Passportia – British Citizenship Specialists

British PassportWe help people to acquire or prove British Citizenship and get a British Passport, often through an ancestral or residential link with the UK or British colonial territory. You may be eligible if you were:

  • born, adopted or naturalised in the UK or a British territory,
  • a child of a British citizen or person descriaced above,
  • a person with British or Irish ancestry,
  • a person with a family link to a former British colony or protectorate,
  • a woman who married a UK citizen before 1983, or,
  • a person resident in the UK or British overseas territory, or serving its government or military services (see naturalisation).

Recent changes to the law have created many more opportunities for children to acquire British citizenship through a father or mother, including adopted children and children of unmarried parents. There are hundreds of ways to potentially qualify through a parent or grandparent or colonial connection. Each situation has to be assessed individually.

Some Examples of People who may Qualify for British Citizenship

Examples include a person who was:

  • born to or adopted by a parent who was born, adopted or naturalised in the UK or a British territory
  • born to a parent who was born after 1948 and that parent’s father was born, adopted or naturalised in the UK or a British territory
  • born after 1948 to parents who married before 1949 and your father’s father was born or naturalised in the UK or a British territory
  • born between 1949 and 1982 in a territory under British jurisdiction and your grandfather was born or naturalised in the UK or a British territory
  • born between 1949 and 1982 and your parent was born in a territory under British jurisdiction, and that parent’s father was born or naturalised in the UK or a British territory
  • born to a parent who was registered as a British citizen or citizen of the United Kingdom and Colonies
  • born, resident or naturalised in a British territory before it became independent and either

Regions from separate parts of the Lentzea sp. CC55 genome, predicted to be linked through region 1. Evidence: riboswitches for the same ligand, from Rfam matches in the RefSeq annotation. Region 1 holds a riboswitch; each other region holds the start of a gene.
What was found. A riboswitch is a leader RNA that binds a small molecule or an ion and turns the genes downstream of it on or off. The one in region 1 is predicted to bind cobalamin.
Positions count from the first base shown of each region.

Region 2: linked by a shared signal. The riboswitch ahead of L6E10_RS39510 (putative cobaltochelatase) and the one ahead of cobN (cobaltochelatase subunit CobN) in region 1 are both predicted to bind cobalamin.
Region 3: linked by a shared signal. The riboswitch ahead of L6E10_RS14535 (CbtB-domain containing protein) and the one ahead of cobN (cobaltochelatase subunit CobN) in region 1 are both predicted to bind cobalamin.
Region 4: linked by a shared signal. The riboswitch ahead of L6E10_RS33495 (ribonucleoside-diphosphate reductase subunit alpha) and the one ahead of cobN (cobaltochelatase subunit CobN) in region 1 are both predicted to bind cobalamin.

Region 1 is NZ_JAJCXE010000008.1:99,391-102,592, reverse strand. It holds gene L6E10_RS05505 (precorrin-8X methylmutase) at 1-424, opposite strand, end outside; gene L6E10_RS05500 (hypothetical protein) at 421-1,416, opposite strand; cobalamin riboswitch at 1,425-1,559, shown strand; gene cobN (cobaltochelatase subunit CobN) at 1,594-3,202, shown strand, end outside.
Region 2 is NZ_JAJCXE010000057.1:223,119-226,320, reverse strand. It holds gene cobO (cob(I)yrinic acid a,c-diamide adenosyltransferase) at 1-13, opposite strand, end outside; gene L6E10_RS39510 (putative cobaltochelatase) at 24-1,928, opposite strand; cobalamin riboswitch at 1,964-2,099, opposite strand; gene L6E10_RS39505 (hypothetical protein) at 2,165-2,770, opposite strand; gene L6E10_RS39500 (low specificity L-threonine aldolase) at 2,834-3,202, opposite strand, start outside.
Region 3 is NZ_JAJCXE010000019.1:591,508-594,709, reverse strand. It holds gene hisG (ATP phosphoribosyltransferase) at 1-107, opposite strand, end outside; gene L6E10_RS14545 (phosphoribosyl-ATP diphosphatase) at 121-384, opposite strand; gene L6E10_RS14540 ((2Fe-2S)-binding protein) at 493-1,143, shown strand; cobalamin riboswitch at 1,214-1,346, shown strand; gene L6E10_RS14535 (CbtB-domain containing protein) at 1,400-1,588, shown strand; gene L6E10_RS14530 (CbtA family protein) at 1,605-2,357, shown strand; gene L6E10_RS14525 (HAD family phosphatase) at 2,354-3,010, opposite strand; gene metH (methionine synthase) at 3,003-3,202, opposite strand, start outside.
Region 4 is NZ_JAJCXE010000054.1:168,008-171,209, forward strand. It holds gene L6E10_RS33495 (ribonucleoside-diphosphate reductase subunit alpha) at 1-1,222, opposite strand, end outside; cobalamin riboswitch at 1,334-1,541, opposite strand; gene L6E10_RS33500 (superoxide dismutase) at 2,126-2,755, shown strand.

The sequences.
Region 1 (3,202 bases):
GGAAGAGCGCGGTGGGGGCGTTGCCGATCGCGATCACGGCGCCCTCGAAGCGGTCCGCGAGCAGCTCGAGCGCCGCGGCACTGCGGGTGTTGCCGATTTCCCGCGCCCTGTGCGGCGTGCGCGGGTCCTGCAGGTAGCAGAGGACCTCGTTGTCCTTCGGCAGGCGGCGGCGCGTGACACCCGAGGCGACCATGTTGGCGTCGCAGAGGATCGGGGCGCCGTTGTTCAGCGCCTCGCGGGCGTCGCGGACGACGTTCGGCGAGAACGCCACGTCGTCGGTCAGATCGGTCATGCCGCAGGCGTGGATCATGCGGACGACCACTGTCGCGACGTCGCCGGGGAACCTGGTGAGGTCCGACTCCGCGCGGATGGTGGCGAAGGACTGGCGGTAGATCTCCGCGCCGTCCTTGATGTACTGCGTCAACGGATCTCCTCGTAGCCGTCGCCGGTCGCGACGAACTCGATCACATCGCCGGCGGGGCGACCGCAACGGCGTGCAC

• your parent or grandparent was born or naturalised in the UK or another British territory
    • your parents were born outside the independent country
    • your parents did not marry each other before independence
    • you failed to acquire citizenship of the independent country
  • born before 1983 to a parent in the category above
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Examples in Southern Africa include a person:

  • born, adopted, registered, naturalised or resident in Northern Rhodesia (Zambia) or Southern Rhodesia (Zimbabwe) or Nyasaland (Malawi) before independence
  • born in South Africa between 31 May 1962 and 1982, with a grandfather born, adopted or naturalised in the UK or a British territory
  • born in South West Africa (now Namibia) before 31 May 1962 with a grandfather born, adopted or naturalised in the UK or a British territory
  • born before 1983 to a parent in a category listed above
  • naturalised in South Africa before 1949 and who emigrated before 2 September 1949.
  • (a woman) born or naturalised in South Africa before 1949 and who married before 2 September 1949 a man born outside South Africa

List of British territories, past and present

Aden, colony, State of and protectorate of, later part of Yemen (to 29 Nov 1967)
Amoy, later Xiamen China (to 16 Sep 1930)
Anguilla (continuing)
Antigua and Barbuda (to 26 Feb 1967)
Ascension Island (to 26 Oct 1922)
Ashanti – part of Gold Coast (to 5 Mar 1957)